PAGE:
And to be more precise, she actually travelled the world in 72 days.
Born on May 5th 1864 as Elizabeth Jane Cochran, Nellie Bly was an extraordinary woman for her time. Daughter to a modest labourer, Bly quickly became a fiercely determined and hard working individual. She became a journalist after an overtly misogynistic column in the local paper, Pittsburgh Dispatch, caused her to respond with an edgy rebuttal. This rebuttal impressed the editor so much that he offered the writer to join the paper. Upon discovering the fact that the writer was in fact a woman, the editor went back on his word and refused to give Nellie the job. Due to Nellie’s earnest spirit, she eventually persuaded the editor in giving her the position. Like her female contemporaries at the time, the editor advised the female writer to use a fictional pen name, thus creating the name ‘Nellie Bly’ after the popular song at the time by Stephen Foster. As a journalist, Bly quickly climbed the ranks of journalism to become a successful professional. Her most well known expose on the harsh conditions of mental asylums is in fact widely believed to be the first practice of investigative journalism.
The idea of to follow the footsteps of the fictional Phileas Fogg came about suddenly one day after she was swamped on work and randomly thought to herself
‘”I wish I was at the other end of the earth!”
It was from that very insignificant moment that the seeds of the idea was planted and quickly grew. During a Monday meeting with the Editor, she presented her idea of travelling the world in under 80 days, which was promptly dismissed with the excuse simply being:
‘”It is impossible for you to do it…In the first place you are a woman and would need a protector, and even if it were possible for you to travel alone you would need to carry so much baggage that it would detain you in making rapid changes. Besides you speak nothing but English, so there is no use talking about it; no one but a man can do this.”
One can’t blame the Editor for his decision though; this was after all a different time in regards to women liberation. A reason such as not being able to speak a foreign language however is hardly an excuse to stop oneself from travelling!
An embittered Nellie fiercely responded by stating that if the Editor ever sent anyone else in her place, she would promptly resign and join another newspaper willing to allow her to pursue this journey.
This idea was left to stale for a while until a full year after this meeting, Bly was given only a day to prepare for her epic journey ahead. After a rocky start which involved sea-sickness, Nellie Bly set off eastward from Hoboken, New Jersey at 9:40am on November 14, 1889. Racing through England, France, Brindisi in Italy, the Suez Canal in Egpyt, Colombo in Sri Lanka, the Straits Settlements of Penang, Singapore, Hong Kong and Japan.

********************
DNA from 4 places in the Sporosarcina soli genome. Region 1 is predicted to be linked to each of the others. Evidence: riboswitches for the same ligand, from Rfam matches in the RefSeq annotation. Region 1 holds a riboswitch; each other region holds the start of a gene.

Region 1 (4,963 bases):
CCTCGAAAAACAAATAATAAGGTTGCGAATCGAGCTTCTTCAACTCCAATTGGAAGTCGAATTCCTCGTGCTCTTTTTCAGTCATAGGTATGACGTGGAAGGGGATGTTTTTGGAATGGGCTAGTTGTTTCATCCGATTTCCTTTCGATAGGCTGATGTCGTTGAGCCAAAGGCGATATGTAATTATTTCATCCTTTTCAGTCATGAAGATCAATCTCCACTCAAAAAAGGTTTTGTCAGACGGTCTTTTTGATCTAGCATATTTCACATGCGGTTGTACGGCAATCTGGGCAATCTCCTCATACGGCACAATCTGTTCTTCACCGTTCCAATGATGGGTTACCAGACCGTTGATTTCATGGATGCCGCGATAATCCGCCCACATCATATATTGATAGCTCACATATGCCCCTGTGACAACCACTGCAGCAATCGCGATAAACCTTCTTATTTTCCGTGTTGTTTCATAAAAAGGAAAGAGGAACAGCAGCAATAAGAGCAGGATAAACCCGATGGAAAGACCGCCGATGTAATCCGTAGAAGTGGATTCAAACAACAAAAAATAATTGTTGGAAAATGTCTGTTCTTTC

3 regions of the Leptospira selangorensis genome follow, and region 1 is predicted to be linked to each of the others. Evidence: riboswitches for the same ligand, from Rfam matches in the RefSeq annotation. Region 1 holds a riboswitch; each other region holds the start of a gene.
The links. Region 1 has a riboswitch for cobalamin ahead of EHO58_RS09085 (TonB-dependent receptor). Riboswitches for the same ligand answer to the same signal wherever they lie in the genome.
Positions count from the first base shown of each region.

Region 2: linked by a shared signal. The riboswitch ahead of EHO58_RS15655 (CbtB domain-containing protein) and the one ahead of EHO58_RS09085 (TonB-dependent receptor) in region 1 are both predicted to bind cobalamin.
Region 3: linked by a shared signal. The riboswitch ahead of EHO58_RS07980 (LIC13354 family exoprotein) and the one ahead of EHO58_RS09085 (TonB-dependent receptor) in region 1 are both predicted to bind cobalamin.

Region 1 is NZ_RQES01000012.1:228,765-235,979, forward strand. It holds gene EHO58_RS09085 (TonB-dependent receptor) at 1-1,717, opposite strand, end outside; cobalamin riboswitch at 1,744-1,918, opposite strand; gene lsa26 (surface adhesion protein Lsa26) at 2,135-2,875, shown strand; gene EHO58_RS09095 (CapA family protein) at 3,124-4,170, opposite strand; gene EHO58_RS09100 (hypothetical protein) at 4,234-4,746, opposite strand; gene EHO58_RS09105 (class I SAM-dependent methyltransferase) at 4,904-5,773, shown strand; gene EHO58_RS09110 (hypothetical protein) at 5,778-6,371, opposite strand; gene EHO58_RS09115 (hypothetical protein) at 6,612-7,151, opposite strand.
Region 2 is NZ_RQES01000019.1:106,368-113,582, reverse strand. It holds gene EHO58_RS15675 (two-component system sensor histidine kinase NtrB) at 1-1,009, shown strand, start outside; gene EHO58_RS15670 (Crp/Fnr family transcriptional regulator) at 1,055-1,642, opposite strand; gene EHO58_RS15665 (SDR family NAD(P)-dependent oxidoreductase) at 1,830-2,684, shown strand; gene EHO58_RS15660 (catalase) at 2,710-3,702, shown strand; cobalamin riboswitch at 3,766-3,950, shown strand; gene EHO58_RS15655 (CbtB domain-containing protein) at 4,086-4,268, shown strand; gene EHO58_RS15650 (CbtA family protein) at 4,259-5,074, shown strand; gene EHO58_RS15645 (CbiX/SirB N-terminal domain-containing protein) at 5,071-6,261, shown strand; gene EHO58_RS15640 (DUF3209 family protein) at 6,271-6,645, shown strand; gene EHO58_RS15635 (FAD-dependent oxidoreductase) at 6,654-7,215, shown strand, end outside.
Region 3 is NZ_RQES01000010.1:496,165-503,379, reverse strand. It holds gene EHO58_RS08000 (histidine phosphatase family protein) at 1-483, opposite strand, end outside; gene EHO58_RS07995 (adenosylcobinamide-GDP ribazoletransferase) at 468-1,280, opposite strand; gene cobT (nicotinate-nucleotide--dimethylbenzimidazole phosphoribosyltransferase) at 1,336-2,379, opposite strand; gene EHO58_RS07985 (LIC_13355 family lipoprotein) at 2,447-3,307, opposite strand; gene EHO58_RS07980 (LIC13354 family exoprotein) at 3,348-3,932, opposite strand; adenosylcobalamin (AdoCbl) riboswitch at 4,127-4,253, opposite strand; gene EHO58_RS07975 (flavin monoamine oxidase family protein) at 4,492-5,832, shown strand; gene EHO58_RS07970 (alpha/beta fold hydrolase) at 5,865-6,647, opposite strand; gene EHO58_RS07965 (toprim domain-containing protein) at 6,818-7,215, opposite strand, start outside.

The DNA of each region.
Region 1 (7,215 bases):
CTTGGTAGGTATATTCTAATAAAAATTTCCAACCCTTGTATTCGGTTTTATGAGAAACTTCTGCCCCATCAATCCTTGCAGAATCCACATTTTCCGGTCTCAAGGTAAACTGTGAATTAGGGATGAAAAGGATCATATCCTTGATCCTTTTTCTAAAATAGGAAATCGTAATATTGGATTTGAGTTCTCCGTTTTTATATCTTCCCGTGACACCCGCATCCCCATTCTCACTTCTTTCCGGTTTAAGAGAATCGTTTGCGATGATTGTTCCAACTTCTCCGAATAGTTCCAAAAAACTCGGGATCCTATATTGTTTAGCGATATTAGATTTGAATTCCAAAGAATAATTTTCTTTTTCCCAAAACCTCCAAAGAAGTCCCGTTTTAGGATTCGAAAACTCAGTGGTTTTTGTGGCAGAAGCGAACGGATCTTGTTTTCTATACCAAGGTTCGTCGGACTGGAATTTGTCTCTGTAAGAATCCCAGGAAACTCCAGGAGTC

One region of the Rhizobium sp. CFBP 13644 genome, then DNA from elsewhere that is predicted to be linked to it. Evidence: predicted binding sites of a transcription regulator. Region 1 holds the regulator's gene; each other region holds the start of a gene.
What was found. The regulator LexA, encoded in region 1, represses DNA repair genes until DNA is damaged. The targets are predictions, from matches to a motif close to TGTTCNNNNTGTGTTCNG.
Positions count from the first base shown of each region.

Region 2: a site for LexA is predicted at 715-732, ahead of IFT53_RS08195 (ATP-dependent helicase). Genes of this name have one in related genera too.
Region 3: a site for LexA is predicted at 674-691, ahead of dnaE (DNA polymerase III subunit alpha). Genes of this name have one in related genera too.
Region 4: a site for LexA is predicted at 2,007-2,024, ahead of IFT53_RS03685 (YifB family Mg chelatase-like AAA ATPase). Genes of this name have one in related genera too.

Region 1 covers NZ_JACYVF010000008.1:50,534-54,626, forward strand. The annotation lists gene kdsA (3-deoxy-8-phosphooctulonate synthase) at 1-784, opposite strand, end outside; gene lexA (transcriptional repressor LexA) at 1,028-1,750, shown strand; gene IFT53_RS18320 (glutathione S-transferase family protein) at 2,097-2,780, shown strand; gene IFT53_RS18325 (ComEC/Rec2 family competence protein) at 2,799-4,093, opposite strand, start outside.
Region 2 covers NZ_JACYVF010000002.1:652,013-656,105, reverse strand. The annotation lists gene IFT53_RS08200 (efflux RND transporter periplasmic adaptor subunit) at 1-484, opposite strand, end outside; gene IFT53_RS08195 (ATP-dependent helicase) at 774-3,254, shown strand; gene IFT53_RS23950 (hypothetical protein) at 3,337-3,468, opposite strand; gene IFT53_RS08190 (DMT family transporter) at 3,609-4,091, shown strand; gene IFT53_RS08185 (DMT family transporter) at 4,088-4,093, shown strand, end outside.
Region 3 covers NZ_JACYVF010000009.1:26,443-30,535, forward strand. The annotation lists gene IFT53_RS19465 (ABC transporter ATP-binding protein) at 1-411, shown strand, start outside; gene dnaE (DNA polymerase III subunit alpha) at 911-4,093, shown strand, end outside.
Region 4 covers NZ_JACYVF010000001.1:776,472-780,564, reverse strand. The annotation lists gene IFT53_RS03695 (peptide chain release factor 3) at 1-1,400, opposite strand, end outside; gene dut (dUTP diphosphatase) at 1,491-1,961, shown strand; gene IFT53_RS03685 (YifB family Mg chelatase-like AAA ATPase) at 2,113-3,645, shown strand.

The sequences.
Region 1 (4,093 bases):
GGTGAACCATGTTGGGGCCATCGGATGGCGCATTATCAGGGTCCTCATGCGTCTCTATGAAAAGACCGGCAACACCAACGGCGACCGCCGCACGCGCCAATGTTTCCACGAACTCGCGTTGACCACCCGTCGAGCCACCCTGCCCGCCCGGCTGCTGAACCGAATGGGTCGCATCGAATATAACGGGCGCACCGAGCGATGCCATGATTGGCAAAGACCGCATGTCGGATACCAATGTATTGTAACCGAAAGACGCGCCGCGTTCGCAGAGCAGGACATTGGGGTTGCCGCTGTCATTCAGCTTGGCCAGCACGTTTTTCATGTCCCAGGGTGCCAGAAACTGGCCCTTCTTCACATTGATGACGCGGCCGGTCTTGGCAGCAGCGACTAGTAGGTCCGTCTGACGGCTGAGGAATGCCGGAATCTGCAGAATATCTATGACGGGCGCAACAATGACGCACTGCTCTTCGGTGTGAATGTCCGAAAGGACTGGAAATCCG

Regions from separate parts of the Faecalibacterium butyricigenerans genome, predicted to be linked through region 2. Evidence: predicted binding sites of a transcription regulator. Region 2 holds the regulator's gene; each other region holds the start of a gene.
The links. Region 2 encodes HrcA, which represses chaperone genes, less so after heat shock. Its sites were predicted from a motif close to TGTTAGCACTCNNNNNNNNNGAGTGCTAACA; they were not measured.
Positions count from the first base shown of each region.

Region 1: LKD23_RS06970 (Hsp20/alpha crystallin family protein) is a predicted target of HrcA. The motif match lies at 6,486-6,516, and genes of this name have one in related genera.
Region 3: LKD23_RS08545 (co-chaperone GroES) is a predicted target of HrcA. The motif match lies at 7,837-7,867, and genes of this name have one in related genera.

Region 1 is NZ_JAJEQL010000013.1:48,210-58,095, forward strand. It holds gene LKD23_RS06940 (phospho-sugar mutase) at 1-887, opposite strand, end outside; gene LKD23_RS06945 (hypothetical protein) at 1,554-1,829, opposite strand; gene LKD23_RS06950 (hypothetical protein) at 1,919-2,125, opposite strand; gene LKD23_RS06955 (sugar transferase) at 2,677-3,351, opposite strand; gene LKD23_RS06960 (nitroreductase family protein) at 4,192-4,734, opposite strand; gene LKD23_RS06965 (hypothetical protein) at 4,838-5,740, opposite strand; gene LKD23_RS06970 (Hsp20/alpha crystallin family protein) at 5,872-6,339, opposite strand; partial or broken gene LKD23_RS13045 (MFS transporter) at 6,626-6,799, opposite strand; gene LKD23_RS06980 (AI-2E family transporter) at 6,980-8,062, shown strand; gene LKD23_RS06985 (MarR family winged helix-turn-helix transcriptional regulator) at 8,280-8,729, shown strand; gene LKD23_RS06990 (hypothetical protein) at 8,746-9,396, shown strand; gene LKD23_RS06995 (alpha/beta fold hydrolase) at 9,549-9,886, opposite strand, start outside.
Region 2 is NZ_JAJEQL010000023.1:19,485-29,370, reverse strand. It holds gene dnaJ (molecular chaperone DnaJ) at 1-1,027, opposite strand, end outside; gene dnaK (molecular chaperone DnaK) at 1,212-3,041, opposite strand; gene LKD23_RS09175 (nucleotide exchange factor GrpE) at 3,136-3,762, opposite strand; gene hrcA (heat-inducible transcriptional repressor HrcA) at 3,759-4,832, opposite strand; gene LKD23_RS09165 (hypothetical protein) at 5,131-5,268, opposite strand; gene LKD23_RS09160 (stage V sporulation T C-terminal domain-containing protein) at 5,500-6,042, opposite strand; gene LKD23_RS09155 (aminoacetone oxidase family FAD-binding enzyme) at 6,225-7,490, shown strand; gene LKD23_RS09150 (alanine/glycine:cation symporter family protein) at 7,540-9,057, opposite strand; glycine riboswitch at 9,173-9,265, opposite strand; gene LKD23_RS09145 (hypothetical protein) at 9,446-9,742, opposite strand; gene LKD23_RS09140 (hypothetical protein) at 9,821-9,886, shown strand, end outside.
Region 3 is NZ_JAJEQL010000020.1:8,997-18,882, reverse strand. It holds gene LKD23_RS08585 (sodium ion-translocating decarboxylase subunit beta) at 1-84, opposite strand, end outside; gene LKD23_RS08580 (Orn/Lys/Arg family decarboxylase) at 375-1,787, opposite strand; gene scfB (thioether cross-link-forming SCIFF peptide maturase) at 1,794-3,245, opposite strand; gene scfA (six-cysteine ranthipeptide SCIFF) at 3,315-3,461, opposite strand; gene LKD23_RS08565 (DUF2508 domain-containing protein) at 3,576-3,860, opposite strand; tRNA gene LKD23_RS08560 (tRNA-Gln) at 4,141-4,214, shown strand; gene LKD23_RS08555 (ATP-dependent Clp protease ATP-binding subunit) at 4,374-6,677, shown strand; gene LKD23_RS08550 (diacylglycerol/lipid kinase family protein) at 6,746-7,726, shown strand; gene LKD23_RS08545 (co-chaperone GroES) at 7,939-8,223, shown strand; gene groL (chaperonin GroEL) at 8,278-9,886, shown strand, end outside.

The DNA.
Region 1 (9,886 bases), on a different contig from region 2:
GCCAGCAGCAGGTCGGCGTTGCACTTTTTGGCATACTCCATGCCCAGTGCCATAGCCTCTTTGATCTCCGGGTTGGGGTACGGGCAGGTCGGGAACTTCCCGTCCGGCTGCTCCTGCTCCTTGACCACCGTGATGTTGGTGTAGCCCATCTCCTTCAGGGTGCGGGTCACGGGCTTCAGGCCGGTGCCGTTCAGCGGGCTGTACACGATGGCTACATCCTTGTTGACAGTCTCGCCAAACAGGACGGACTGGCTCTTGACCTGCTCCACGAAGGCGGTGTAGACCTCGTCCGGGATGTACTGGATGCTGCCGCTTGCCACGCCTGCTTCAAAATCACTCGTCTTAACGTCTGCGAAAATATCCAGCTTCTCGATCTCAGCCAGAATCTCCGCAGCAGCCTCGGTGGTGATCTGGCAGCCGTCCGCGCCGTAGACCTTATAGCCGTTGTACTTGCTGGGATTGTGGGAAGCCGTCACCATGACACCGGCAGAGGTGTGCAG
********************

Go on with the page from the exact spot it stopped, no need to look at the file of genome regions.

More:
On her travels, she experienced all the delights and life-changing experiences that come with travel. She had managed to have afternoon tea with Jules Verne and his wife in Amiens, France; deal with idiotic passengers from the aristocracy on her train journey to Italy; and even purchased a monkey in Singapore.
Arriving in San Francisco, two days behind schedule, Nellie Bly returned home in New Jersey on January 25th, 1890 at 3:51pm – Seventy-two days, six hours, eleven minutes and fourteen seconds after her departure, effectively beating Phileas Fogg by 8 days.
Concurrently while Bly was undertaking her journey eastward around the world, Elizabeth Bisland, from the lesser known magazine, Cosmopolitan, was also sent to challenge Fogg’s record but in a westward direction. Where Nellie Bly was bold, brash and quite the modern fiercely independent women for her time, Elizabeth Bisland couldn’t be any more different. She was more of a typical traditional lady of the time: refined, proper and full of social elegance. She would however ultimately lose the race around the world when she critically missed her train ride in Southampton, England. Bisland eventually did not arrive until 5 days after Bly on January 30th, completing her journey in 76½ days – still ahead of Fogg’s fictional record mind you.
Although Bisland didn’t win, the journey was said to have changed Bisland, broadening her outlook in life and the world and also instilling a deep love of Japan and its culture.
“There are women living as beautiful as any of the marble Venuses; there are even men as pure and high-minded as Galahad; there are Edens in existence – perchance, somewhere, there is something nearly resembling Paradise – and certainly the enchanting fairy dreams of our childhood, ravished from us by the cruel misrepresentation of our elders, have an actual existence, yet more fantastic and delicious than our baby minds could ever have imagined, in these islands lying hard by the coast of China.”
I can’t say this enough but the efforts of these two inspirational women must be applauded. These were two women who were travelling the world unaccompanied at a time where it was truly ‘a man’s world’. This was a time where even women’s suffrage in America hadn’t even taken place yet. Nellie Bly and Elizabeth Bisland are prime example for the female readers out there that require that extra push to overcome their fears of solo travel. These are two archetype strong female characters from different social backgrounds that prove that anyone at any time can do anything they desire if they truly put their mind to it.
So here we are: Two vastly different female characters, two different routes around the world, but one journey that would change their lives. Be inspired by them for they lived in a very different time where the thought of travel was a far fetch idea for a woman. If these women could race each other around the world in the mid-1800’s, then what’s really stopping you from riding a 26-hour plane ride to the other side of the earth?